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KPBS Midday Edition

ICE's digital surveillance reaches far and wide, report finds

This photo released by U.S. Immigration and Customs Enforcement shows foreign nationals being arrested this week during a targeted enforcement operation conducted by U.S. Immigration and Customs Enforcement, Feb. 7, 2017.
Charles Reed / U.S. Immigration and Customs Enforcement
/
Associated Press
This photo released by U.S. Immigration and Customs Enforcement shows foreign nationals being arrested this week during a targeted enforcement operation conducted by U.S. Immigration and Customs Enforcement, Feb. 7, 2017.

U.S. Immigration and Customs Enforcement (ICE) has created a vast digital surveillance program, one that captures data from immigrants and citizens alike. That's the finding from a recent report by the Center on Privacy & Technology at Georgetown Law School.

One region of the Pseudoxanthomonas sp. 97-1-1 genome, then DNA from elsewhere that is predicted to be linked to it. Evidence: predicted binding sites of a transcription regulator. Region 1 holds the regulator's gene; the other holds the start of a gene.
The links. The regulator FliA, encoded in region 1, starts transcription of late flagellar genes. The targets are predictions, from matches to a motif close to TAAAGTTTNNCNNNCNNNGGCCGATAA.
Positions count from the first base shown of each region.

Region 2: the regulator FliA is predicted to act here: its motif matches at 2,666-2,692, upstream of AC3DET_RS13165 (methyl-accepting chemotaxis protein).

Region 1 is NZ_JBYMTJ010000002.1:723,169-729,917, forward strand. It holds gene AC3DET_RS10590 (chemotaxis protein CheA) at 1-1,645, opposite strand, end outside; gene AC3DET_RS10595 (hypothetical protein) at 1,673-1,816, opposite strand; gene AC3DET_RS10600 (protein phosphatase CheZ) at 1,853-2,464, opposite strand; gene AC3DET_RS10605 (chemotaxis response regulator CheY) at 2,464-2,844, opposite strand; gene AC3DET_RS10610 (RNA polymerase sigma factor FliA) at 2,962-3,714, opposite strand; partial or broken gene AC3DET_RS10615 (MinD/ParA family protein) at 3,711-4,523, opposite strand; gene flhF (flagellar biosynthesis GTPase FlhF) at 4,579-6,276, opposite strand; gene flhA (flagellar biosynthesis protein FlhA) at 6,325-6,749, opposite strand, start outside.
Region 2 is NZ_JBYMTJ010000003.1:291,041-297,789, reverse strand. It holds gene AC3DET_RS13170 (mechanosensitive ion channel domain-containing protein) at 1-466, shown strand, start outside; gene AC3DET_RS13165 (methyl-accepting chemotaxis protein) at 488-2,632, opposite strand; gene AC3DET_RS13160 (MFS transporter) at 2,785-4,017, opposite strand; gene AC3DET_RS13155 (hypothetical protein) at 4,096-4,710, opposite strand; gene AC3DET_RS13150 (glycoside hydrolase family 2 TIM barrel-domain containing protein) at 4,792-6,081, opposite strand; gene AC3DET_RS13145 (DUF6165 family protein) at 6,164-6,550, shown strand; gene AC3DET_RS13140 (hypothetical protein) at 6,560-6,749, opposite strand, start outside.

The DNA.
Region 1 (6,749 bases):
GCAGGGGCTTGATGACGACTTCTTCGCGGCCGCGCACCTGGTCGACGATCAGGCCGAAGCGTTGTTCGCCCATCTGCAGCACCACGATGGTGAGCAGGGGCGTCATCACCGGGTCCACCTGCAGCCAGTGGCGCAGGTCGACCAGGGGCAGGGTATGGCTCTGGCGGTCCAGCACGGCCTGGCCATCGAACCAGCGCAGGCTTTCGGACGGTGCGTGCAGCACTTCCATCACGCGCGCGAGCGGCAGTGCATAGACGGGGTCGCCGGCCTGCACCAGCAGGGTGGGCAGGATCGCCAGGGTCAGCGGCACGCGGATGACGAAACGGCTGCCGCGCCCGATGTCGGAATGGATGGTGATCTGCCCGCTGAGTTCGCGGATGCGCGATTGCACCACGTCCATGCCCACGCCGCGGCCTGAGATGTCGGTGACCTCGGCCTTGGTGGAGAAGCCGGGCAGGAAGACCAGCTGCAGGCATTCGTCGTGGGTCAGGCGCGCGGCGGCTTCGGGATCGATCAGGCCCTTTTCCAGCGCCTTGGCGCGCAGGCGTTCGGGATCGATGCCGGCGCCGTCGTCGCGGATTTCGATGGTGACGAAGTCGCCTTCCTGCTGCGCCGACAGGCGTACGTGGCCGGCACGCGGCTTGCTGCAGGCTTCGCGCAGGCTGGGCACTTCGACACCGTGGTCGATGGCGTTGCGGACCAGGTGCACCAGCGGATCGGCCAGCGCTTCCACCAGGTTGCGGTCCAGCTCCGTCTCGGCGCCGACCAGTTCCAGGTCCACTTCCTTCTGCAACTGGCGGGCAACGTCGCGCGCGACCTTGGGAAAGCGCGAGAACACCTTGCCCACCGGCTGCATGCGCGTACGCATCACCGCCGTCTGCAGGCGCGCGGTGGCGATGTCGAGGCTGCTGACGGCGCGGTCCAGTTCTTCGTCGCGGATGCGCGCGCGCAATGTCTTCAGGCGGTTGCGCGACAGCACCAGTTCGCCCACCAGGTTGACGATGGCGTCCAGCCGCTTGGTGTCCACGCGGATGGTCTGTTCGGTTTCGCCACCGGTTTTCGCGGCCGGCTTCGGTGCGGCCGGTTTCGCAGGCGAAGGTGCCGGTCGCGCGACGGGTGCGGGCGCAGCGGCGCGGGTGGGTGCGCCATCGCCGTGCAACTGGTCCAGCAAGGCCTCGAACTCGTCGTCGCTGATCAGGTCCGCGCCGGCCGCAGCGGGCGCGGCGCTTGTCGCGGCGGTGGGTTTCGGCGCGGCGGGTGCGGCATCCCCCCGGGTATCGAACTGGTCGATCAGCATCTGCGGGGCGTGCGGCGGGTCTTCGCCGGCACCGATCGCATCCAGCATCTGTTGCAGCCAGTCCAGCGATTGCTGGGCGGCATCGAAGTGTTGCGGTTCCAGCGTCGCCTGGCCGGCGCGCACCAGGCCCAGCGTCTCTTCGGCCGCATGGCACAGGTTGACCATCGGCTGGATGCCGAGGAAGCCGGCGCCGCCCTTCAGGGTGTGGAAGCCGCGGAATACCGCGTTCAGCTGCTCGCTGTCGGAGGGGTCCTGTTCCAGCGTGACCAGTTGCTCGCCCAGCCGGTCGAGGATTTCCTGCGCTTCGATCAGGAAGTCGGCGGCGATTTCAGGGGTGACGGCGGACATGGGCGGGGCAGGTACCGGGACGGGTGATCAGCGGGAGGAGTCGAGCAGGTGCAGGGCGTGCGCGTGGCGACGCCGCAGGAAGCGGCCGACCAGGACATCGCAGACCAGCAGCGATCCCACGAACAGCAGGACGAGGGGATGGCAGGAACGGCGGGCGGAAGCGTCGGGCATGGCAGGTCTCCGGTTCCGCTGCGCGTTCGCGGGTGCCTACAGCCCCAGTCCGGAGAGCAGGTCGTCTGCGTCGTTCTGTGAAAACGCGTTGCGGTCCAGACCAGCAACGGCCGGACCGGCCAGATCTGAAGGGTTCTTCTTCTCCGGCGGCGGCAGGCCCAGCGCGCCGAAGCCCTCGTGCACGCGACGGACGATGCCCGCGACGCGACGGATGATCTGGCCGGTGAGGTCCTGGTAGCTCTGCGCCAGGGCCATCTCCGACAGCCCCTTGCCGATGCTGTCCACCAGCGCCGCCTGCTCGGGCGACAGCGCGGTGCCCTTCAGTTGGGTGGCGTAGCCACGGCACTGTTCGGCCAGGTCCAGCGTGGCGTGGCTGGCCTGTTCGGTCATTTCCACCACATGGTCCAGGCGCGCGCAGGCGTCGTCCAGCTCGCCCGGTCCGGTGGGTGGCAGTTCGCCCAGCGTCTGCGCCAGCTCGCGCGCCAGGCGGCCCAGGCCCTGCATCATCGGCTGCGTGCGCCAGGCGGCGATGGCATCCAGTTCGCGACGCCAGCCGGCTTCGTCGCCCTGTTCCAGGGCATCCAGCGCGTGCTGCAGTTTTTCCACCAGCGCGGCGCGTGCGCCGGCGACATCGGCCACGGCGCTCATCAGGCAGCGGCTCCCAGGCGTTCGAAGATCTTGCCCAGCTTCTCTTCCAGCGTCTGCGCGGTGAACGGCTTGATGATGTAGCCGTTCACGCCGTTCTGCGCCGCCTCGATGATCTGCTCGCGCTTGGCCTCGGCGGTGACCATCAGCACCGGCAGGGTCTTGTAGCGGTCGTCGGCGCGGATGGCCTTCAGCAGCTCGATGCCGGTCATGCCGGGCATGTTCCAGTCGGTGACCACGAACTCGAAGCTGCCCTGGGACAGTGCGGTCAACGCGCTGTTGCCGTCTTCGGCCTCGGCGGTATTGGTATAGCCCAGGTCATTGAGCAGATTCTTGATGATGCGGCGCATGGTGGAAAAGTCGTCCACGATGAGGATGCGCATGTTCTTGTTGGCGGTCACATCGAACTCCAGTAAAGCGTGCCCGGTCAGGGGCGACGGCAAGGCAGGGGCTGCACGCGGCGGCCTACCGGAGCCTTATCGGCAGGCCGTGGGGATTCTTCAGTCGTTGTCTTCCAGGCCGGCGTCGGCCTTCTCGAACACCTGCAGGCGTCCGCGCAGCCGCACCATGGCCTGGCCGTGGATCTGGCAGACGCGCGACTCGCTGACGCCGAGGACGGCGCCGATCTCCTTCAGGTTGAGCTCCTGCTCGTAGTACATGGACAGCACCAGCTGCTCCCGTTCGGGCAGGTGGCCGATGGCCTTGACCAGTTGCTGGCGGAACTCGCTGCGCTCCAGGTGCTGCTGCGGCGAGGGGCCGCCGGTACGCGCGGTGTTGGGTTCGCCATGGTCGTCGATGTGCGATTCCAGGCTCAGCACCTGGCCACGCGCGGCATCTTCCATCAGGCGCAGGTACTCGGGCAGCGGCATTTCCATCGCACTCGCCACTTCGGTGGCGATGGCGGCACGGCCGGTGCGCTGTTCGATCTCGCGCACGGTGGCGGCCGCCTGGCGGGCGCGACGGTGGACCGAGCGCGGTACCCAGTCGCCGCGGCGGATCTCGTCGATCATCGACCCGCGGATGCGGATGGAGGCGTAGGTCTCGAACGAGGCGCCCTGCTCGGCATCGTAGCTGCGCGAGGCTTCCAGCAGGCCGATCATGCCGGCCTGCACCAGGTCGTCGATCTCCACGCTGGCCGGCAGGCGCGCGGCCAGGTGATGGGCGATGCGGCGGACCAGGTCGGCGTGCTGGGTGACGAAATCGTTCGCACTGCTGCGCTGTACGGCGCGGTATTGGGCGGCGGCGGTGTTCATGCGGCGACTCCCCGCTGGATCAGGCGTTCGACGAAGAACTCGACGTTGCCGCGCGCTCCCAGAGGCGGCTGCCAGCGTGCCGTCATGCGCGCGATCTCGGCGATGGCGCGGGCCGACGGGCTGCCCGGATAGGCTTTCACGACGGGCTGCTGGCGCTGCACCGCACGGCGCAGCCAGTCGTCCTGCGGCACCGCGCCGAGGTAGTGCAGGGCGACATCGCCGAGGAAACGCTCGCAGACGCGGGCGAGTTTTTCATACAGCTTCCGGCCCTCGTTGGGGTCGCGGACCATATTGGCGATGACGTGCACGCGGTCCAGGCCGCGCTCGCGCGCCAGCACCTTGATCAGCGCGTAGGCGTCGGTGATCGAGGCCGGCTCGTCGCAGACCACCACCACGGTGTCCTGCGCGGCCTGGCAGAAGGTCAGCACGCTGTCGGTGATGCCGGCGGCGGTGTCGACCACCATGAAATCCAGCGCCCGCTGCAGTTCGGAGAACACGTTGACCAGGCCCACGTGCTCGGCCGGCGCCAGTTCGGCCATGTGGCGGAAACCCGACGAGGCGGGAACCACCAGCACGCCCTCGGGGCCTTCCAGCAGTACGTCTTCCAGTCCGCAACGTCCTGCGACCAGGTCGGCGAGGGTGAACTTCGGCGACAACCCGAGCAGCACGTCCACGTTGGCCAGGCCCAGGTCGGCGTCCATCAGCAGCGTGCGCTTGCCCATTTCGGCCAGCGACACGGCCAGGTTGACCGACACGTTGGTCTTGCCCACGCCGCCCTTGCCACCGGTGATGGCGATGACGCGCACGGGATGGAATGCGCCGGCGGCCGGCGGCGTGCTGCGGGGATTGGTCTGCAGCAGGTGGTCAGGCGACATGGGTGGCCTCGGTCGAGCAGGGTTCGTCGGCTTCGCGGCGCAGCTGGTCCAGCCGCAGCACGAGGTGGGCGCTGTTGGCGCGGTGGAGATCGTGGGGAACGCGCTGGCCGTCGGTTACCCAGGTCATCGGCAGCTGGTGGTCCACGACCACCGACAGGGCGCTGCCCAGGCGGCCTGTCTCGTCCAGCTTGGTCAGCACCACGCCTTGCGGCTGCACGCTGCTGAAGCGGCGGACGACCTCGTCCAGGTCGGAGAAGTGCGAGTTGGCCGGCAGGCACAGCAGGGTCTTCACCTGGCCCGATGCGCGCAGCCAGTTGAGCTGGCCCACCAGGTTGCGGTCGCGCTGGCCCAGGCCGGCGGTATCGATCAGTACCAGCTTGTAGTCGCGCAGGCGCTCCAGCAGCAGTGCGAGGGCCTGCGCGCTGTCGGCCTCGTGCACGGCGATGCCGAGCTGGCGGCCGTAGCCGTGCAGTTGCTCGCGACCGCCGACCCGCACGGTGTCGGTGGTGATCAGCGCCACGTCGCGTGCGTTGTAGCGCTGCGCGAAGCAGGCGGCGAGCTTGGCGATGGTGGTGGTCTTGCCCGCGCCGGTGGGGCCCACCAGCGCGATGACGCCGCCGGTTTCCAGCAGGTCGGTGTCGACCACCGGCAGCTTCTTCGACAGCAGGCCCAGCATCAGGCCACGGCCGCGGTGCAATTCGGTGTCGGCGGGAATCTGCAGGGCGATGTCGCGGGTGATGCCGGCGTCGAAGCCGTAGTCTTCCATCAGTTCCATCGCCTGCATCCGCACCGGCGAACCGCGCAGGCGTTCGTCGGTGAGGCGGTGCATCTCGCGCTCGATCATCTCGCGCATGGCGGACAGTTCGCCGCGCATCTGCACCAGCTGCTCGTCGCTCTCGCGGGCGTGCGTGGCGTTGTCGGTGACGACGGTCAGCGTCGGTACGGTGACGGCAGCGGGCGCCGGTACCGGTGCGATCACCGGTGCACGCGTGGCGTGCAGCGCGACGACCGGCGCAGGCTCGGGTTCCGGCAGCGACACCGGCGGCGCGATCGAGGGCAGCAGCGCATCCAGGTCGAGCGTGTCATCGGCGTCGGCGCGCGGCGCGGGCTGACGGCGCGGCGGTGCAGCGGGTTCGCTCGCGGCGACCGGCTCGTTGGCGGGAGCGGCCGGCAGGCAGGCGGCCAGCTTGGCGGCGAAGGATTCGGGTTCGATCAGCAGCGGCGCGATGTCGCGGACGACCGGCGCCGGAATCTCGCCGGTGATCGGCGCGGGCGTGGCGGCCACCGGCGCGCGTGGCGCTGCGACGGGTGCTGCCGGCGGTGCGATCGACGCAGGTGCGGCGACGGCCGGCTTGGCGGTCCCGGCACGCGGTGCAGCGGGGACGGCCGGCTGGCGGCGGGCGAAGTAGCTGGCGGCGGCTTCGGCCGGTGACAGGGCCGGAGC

"ICE has access to a staggering amount of data about all residents in the U.S.," said Allison McDonald, research fellow at the Center on Privacy & Technology and co-author of the report. The data ICE collected comes from both public and private sources, including from utility companies and DMVs.

McDonald joined Midday Edition Tuesday to talk about some of the findings from the two-year investigation.

"The result of ICE having access to these is that folks are going to be less likely to get their driver's licenses, which makes roads less safe. If folks are worried about their doctor or the hospital turning over their personal information to ICE, they're going to be less likely to go to the hospital. The chilling effects that this has on communities across the board is really, really terrifying," McDonald said.

One conclusion of the report is that laws need to be put in place to better protect digital privacy.

"The laws that are in place are completely insufficient to protect this data," McDonald said.